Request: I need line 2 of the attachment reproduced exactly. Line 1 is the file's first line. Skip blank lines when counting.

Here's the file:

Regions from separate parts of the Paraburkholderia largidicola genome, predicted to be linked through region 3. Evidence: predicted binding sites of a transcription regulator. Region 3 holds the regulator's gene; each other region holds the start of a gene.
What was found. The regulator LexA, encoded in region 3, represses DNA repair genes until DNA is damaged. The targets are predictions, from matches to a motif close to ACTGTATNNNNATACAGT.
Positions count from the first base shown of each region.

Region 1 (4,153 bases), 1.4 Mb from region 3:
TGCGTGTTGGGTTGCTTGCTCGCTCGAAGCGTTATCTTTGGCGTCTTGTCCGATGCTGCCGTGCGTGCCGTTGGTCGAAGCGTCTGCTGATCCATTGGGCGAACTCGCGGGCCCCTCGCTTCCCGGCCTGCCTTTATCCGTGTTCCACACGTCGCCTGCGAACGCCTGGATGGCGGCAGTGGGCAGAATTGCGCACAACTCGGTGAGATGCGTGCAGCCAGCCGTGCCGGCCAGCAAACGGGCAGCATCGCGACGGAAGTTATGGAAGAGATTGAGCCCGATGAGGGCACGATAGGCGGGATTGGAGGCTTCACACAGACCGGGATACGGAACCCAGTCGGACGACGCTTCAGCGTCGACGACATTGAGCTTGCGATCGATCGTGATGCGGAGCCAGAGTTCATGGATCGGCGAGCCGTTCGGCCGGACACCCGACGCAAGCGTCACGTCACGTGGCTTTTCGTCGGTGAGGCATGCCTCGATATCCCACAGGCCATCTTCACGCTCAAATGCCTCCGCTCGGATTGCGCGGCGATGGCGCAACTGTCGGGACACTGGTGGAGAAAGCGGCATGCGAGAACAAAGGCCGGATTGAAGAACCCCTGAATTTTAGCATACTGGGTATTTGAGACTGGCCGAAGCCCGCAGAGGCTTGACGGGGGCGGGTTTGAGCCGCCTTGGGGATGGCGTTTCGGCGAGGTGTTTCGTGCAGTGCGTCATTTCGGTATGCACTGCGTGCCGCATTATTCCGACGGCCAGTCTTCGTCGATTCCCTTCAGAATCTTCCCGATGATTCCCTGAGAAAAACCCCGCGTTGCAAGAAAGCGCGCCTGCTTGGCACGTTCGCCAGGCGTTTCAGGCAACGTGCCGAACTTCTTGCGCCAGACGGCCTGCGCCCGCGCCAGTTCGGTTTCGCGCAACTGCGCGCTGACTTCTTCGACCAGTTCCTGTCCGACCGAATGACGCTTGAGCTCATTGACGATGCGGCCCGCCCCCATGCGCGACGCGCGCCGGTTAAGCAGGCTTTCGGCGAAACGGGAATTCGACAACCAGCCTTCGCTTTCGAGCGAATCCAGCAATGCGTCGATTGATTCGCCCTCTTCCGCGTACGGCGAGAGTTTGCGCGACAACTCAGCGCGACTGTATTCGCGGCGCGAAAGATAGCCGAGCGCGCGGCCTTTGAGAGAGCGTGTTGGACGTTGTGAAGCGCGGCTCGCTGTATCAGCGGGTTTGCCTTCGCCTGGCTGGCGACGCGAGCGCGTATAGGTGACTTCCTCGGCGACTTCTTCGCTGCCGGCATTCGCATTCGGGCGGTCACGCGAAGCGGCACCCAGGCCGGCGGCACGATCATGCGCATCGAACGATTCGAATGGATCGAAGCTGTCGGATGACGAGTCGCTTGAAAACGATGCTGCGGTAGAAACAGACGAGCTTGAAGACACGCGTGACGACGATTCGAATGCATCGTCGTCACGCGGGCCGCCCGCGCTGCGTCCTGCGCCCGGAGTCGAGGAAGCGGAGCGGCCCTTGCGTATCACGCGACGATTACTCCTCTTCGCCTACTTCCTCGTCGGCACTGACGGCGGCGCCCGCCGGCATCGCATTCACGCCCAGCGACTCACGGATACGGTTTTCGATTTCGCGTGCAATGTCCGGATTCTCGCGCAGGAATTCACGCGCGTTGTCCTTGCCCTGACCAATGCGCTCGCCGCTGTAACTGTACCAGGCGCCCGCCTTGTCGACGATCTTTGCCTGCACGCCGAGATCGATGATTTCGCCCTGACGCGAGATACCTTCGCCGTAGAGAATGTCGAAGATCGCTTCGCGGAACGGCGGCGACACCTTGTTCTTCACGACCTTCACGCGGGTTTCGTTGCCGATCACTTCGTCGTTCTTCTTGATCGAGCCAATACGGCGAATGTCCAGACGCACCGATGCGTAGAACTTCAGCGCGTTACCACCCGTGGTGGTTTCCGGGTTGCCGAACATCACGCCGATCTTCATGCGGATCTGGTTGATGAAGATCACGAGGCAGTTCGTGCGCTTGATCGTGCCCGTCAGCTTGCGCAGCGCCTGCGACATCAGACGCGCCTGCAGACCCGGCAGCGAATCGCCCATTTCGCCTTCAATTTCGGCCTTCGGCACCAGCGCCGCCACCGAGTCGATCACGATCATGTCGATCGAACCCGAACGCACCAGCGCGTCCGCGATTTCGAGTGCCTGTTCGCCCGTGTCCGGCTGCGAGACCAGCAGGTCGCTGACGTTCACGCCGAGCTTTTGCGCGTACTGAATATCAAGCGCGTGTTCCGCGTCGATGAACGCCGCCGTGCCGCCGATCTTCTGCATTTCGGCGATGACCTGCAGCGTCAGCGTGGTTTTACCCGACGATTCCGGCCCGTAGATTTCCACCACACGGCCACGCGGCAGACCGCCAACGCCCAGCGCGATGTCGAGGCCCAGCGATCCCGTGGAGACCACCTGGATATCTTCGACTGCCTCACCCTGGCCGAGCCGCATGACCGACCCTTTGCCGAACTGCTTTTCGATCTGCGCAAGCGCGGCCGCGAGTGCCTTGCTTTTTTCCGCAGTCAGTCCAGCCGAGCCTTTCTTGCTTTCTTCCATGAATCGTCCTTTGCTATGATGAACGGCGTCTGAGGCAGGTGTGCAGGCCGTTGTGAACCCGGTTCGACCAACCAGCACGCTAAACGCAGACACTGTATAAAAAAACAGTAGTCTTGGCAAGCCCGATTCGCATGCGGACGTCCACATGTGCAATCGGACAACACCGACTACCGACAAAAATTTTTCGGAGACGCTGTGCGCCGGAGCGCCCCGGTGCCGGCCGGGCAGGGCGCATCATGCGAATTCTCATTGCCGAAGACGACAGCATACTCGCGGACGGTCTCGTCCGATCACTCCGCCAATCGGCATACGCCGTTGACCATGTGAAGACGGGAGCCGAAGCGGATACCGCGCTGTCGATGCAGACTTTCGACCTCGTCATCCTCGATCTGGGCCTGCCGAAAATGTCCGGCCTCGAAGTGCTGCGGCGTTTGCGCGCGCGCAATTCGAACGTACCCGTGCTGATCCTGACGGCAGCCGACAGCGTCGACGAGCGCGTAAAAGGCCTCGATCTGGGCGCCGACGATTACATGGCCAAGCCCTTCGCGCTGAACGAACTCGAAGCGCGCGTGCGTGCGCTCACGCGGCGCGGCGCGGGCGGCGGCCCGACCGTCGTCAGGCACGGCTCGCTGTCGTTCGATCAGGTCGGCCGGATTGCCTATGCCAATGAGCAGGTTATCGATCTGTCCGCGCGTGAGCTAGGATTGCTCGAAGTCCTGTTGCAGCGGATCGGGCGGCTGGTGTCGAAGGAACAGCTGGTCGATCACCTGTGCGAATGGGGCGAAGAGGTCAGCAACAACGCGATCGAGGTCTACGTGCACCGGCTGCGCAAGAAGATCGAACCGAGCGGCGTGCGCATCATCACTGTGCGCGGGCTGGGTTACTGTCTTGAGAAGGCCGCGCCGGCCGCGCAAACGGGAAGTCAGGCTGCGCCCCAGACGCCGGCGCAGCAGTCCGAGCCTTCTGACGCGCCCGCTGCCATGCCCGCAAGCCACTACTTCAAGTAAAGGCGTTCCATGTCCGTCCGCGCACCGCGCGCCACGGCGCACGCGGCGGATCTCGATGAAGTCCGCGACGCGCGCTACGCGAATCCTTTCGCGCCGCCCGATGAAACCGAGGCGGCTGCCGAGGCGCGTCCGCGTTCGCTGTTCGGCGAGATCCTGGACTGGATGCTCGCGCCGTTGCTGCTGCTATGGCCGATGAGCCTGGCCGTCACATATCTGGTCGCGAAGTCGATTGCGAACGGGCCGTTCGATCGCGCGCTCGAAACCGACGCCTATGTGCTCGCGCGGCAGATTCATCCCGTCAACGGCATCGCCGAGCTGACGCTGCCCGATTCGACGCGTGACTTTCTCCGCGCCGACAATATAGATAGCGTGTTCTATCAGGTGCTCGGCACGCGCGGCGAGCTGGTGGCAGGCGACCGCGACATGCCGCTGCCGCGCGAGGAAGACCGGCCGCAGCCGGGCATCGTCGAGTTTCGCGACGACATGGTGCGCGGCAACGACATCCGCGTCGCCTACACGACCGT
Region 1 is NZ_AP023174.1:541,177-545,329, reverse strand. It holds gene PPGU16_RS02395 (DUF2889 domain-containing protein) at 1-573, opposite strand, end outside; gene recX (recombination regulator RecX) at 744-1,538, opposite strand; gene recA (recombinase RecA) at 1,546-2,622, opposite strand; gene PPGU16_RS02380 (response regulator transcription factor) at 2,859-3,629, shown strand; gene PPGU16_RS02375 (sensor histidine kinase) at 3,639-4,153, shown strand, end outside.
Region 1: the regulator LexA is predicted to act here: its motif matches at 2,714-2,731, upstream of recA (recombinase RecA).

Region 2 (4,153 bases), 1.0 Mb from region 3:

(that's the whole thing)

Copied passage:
What was found. The regulator LexA, encoded in region 3, represses DNA repair genes until DNA is damaged. The targets are predictions, from matches to a motif close to ACTGTATNNNNATACAGT.